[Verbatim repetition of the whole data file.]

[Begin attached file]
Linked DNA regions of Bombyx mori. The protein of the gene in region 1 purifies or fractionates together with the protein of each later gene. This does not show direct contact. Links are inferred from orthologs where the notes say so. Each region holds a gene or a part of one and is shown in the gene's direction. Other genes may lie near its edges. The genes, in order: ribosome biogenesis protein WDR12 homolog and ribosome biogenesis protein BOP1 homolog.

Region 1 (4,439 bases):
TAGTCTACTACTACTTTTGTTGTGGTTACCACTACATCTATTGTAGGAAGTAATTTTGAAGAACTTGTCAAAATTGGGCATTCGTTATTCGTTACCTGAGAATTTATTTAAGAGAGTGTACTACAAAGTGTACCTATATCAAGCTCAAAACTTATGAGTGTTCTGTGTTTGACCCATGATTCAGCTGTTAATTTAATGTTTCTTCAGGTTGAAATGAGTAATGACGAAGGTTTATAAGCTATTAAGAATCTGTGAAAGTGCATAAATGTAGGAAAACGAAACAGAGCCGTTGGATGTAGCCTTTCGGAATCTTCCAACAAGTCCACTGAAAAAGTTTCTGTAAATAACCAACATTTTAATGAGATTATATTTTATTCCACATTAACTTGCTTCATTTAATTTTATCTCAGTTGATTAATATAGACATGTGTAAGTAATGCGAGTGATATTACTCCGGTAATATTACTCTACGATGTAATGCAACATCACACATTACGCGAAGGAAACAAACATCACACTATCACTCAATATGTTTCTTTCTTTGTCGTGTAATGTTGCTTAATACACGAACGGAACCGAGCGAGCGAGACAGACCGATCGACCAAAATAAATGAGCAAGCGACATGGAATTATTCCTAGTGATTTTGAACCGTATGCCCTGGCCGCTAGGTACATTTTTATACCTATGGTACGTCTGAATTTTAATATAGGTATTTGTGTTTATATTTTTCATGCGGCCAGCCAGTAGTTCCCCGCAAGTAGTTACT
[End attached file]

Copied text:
Linked DNA regions of Bombyx mori. The protein of the gene in region 1 purifies or fractionates together with the protein of each later gene. This does not show direct contact. Links are inferred from orthologs where the notes say so. Each region holds a gene or a part of one and is shown in the gene's direction. Other genes may lie near its edges. The genes, in order: ribosome biogenesis protein WDR12 homolog and ribosome biogenesis protein BOP1 homolog.

Region 1 (4,439 bases):
TAGTCTACTACTACTTTTGTTGTGGTTACCACTACATCTATTGTAGGAAGTAATTTTGAAGAACTTGTCAAAATTGGGCATTCGTTATTCGTTACCTGAGAATTTATTTAAGAGAGTGTACTACAAAGTGTACCTATATCAAGCTCAAAACTTATGAGTGTTCTGTGTTTGACCCATGATTCAGCTGTTAATTTAATGTTTCTTCAGGTTGAAATGAGTAATGACGAAGGTTTATAAGCTATTAAGAATCTGTGAAAGTGCATAAATGTAGGAAAACGAAACAGAGCCGTTGGATGTAGCCTTTCGGAATCTTCCAACAAGTCCACTGAAAAAGTTTCTGTAAATAACCAACATTTTAATGAGATTATATTTTATTCCACATTAACTTGCTTCATTTAATTTTATCTCAGTTGATTAATATAGACATGTGTAAGTAATGCGAGTGATATTACTCCGGTAATATTACTCTACGATGTAATGCAACATCACACATTACGCGAAGGAAACAAACATCACACTATCACTCAATATGTTTCTTTCTTTGTCGTGTAATGTTGCTTAATACACGAACGGAACCGAGCGAGCGAGACAGACCGATCGACCAAAATAAATGAGCAAGCGACATGGAATTATTCCTAGTGATTTTGAACCGTATGCCCTGGCCGCTAGGTACATTTTTATACCTATGGTACGTCTGAATTTTAATATAGGTATTTGTGTTTATATTTTTCATGCGGCCAGCCAGTAGTTCCCCGCAAGTAGTTACT